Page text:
Things Can Go Wrong

WARNING AND DISCLAIMER:  If you are underage, then consult with your parents or guardians before attempting any of this.  You are on your own - I'm not responsible for your actions or harm you may bring to others because of your actions.  Making the items described below  can result in injury or death to you or people in your vicinity. Some things mentioned here may be illegal to make in your city, county, state, or country so check the laws that apply to you before you attempt anything described here. These notes are not complete on purpose. If you are reading them and new to pyrotechnics, then you are making a mistake. Stop now - this page is not for you. Get a beginning book on fireworks (see Skylighter or American Fireworks News (very quick shipping)  for a start) and read up. You can't make any of this work without more information so read up or join a club or ask someone to help you.

 

If you've read the other girandola pages (8-10-12 inchers and 24 inchers), you will remember that there are three main things that affect girandolas. The first is balance, the second is strength and the third is weight.  However, that is just the construction phase - once you get the little tiger built, you will have a host of other variables to work with. 

One key to a successful girandola launch is to make sure it is spinning fast enough to be stable when it leaves the launch stand. You can tell if your girandola is not spinning fast enough because it will tilt over and go sideways at you and your audience (;-}). You can also tell the girandola is not spinning fast enough by listening to it. If you hear a distinct whoosh-whoosh-whoosh as the motors whirl around, then it is likely the platform isn't spinning fast enough. Here is a 10" girandola launch that didn't have enough spin and went about a 1/4 mile off course. Lucky enough, it hit some trees and bounced out into a clearing - It was a still day and it was smoldering a bit so we could see it from a hundred yards away. I thought for sure it was a goner. It was reloaded and used to demonstrate a 'good' spin speed in the next movie on this page. Click on the image below and listen carefully to the talking motor:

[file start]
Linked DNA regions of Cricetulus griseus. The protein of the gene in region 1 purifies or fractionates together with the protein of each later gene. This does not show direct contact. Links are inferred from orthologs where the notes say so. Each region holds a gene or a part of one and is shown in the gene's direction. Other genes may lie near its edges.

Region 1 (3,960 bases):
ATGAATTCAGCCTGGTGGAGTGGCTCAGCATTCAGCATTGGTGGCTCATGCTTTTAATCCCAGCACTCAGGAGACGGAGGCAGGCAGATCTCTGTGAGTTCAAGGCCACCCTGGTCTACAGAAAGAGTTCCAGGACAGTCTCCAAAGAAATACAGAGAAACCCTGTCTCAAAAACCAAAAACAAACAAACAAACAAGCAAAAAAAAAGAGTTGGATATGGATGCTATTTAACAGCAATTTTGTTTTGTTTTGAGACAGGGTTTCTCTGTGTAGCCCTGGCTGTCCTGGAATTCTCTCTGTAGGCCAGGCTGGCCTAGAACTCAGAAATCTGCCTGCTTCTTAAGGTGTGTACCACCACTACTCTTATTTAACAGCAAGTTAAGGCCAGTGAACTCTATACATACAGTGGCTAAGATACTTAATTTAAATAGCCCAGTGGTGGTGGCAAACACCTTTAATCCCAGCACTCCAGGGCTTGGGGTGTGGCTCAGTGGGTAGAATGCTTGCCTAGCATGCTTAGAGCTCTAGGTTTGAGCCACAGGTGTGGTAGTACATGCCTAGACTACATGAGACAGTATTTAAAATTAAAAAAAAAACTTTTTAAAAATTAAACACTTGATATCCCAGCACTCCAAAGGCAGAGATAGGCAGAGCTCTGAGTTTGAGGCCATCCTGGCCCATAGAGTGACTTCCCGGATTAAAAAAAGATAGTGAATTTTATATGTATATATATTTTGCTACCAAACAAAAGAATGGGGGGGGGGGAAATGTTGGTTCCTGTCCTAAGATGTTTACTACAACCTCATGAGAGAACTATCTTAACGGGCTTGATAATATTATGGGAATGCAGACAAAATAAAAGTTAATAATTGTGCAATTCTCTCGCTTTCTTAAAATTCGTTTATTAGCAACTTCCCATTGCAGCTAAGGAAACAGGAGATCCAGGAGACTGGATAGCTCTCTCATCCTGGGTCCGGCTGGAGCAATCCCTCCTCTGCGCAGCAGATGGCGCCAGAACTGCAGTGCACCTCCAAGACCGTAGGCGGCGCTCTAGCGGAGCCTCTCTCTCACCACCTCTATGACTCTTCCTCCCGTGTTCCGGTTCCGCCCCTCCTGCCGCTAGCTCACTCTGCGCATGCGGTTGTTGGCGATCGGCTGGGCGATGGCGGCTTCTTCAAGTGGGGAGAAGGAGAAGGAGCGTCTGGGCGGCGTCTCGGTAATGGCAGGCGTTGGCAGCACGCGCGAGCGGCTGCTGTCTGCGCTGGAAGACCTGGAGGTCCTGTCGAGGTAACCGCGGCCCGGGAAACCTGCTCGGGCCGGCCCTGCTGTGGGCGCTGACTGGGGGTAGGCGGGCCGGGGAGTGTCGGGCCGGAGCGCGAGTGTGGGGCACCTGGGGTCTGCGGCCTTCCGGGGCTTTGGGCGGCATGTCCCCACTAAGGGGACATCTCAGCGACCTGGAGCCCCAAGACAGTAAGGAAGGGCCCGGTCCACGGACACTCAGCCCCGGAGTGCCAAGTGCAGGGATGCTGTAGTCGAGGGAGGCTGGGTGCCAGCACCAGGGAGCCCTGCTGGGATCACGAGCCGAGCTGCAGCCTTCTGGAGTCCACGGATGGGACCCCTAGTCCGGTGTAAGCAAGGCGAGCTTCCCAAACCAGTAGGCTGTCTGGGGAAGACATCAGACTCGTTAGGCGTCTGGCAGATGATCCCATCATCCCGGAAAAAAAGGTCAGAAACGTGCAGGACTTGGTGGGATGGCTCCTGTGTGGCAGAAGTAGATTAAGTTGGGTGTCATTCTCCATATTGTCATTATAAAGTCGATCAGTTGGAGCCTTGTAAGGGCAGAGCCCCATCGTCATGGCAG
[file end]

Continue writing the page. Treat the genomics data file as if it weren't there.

Another problem with the above flight - the delay between the first motors ending and the second set firing was almost three seconds. Whew! Waaay too much time! That meant the girandola (which starts falling right after power shuts down) had been falling for three seconds and all that energy had to be absorbed by the second set of motors. The result was that the frame barely reversed itself before the second set of motors had burned out. Check it out in the last few seconds of the video. 

 

To correct the spin problem, either install the motors at a sharper angle (sometimes problematic) or install lateral thrusters as in the following video. Click on the image below to see a girandola come right back to the launch stand.

However, there were still other things wrong with the above flight. Four 5/8 motors and two 3/8 side thrusters were used and, instead of sequencing (side thrusters for two seconds, two main motors for five seconds, 1 second delay, two auxiliary motors for five seconds), all six motors fired at once! Unfortunately, that meant the first two motors were burning from both ends and didn't contribute anything to the lift. The launch still looked successful - if a bit smoky and a tad short.  It got a fraction of a second spin up before lift off - which you can see if you sequence through the movie.

Hmmm... This can't be good....  This is a 10" girandole (or what is left of one) that had been fired, broken, and repaired many times. On this ill-fated flight, a motor broke the wood hoop along an old repair and tore free of the frame on launch. The rest of the motors fired and it tore itself to shreds due to the imbalance. A curved piece of frame and a running motor make some really interesting moves in the sky! It looks like frame fatigue took this girandole to the grave.